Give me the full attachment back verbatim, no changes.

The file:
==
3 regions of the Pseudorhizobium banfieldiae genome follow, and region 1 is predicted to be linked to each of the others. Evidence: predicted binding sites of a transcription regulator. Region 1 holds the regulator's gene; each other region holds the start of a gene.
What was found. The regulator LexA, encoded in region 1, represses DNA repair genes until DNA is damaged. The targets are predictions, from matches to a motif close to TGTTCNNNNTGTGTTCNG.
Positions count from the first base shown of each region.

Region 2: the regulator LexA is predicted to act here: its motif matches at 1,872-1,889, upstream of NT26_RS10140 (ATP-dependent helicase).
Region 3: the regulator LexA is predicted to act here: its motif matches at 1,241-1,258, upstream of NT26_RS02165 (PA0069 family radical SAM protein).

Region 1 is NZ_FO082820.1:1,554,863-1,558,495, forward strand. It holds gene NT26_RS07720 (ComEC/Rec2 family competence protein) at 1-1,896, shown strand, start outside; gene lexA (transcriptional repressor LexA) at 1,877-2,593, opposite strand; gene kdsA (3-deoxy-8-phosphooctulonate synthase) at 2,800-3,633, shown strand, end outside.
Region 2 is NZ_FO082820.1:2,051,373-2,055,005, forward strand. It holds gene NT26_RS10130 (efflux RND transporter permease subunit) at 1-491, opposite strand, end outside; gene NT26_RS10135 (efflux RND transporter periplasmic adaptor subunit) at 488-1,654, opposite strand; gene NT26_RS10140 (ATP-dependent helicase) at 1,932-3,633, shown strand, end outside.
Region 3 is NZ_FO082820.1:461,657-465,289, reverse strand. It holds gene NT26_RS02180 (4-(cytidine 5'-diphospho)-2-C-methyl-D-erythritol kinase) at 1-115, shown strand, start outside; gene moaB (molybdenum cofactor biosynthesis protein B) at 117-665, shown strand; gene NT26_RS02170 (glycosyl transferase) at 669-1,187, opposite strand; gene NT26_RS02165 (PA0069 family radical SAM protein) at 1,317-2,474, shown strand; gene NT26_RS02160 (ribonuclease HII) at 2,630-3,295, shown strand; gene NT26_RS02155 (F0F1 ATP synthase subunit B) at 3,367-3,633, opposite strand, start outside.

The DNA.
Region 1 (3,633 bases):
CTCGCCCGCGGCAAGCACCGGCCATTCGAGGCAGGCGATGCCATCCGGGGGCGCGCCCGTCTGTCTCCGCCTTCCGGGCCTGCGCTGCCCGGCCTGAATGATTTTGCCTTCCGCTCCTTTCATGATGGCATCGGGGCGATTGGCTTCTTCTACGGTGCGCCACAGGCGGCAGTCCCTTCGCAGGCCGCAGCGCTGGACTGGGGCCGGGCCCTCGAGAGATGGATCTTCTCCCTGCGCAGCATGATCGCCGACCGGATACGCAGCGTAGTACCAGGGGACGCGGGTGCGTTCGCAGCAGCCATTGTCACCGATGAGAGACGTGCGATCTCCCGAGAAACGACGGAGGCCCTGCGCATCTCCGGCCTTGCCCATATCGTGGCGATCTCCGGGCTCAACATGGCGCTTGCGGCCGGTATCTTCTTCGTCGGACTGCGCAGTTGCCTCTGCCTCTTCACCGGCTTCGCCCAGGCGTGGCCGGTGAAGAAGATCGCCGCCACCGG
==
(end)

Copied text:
3 regions of the Pseudorhizobium banfieldiae genome follow, and region 1 is predicted to be linked to each of the others. Evidence: predicted binding sites of a transcription regulator. Region 1 holds the regulator's gene; each other region holds the start of a gene.
What was found. The regulator LexA, encoded in region 1, represses DNA repair genes until DNA is damaged. The targets are predictions, from matches to a motif close to TGTTCNNNNTGTGTTCNG.
Positions count from the first base shown of each region.

Region 2: the regulator LexA is predicted to act here: its motif matches at 1,872-1,889, upstream of NT26_RS10140 (ATP-dependent helicase).
Region 3: the regulator LexA is predicted to act here: its motif matches at 1,241-1,258, upstream of NT26_RS02165 (PA0069 family radical SAM protein).

Region 1 is NZ_FO082820.1:1,554,863-1,558,495, forward strand. It holds gene NT26_RS07720 (ComEC/Rec2 family competence protein) at 1-1,896, shown strand, start outside; gene lexA (transcriptional repressor LexA) at 1,877-2,593, opposite strand; gene kdsA (3-deoxy-8-phosphooctulonate synthase) at 2,800-3,633, shown strand, end outside.
Region 2 is NZ_FO082820.1:2,051,373-2,055,005, forward strand. It holds gene NT26_RS10130 (efflux RND transporter permease subunit) at 1-491, opposite strand, end outside; gene NT26_RS10135 (efflux RND transporter periplasmic adaptor subunit) at 488-1,654, opposite strand; gene NT26_RS10140 (ATP-dependent helicase) at 1,932-3,633, shown strand, end outside.
Region 3 is NZ_FO082820.1:461,657-465,289, reverse strand. It holds gene NT26_RS02180 (4-(cytidine 5'-diphospho)-2-C-methyl-D-erythritol kinase) at 1-115, shown strand, start outside; gene moaB (molybdenum cofactor biosynthesis protein B) at 117-665, shown strand; gene NT26_RS02170 (glycosyl transferase) at 669-1,187, opposite strand; gene NT26_RS02165 (PA0069 family radical SAM protein) at 1,317-2,474, shown strand; gene NT26_RS02160 (ribonuclease HII) at 2,630-3,295, shown strand; gene NT26_RS02155 (F0F1 ATP synthase subunit B) at 3,367-3,633, opposite strand, start outside.

The DNA.
Region 1 (3,633 bases):
CTCGCCCGCGGCAAGCACCGGCCATTCGAGGCAGGCGATGCCATCCGGGGGCGCGCCCGTCTGTCTCCGCCTTCCGGGCCTGCGCTGCCCGGCCTGAATGATTTTGCCTTCCGCTCCTTTCATGATGGCATCGGGGCGATTGGCTTCTTCTACGGTGCGCCACAGGCGGCAGTCCCTTCGCAGGCCGCAGCGCTGGACTGGGGCCGGGCCCTCGAGAGATGGATCTTCTCCCTGCGCAGCATGATCGCCGACCGGATACGCAGCGTAGTACCAGGGGACGCGGGTGCGTTCGCAGCAGCCATTGTCACCGATGAGAGACGTGCGATCTCCCGAGAAACGACGGAGGCCCTGCGCATCTCCGGCCTTGCCCATATCGTGGCGATCTCCGGGCTCAACATGGCGCTTGCGGCCGGTATCTTCTTCGTCGGACTGCGCAGTTGCCTCTGCCTCTTCACCGGCTTCGCCCAGGCGTGGCCGGTGAAGAAGATCGCCGCCACCGG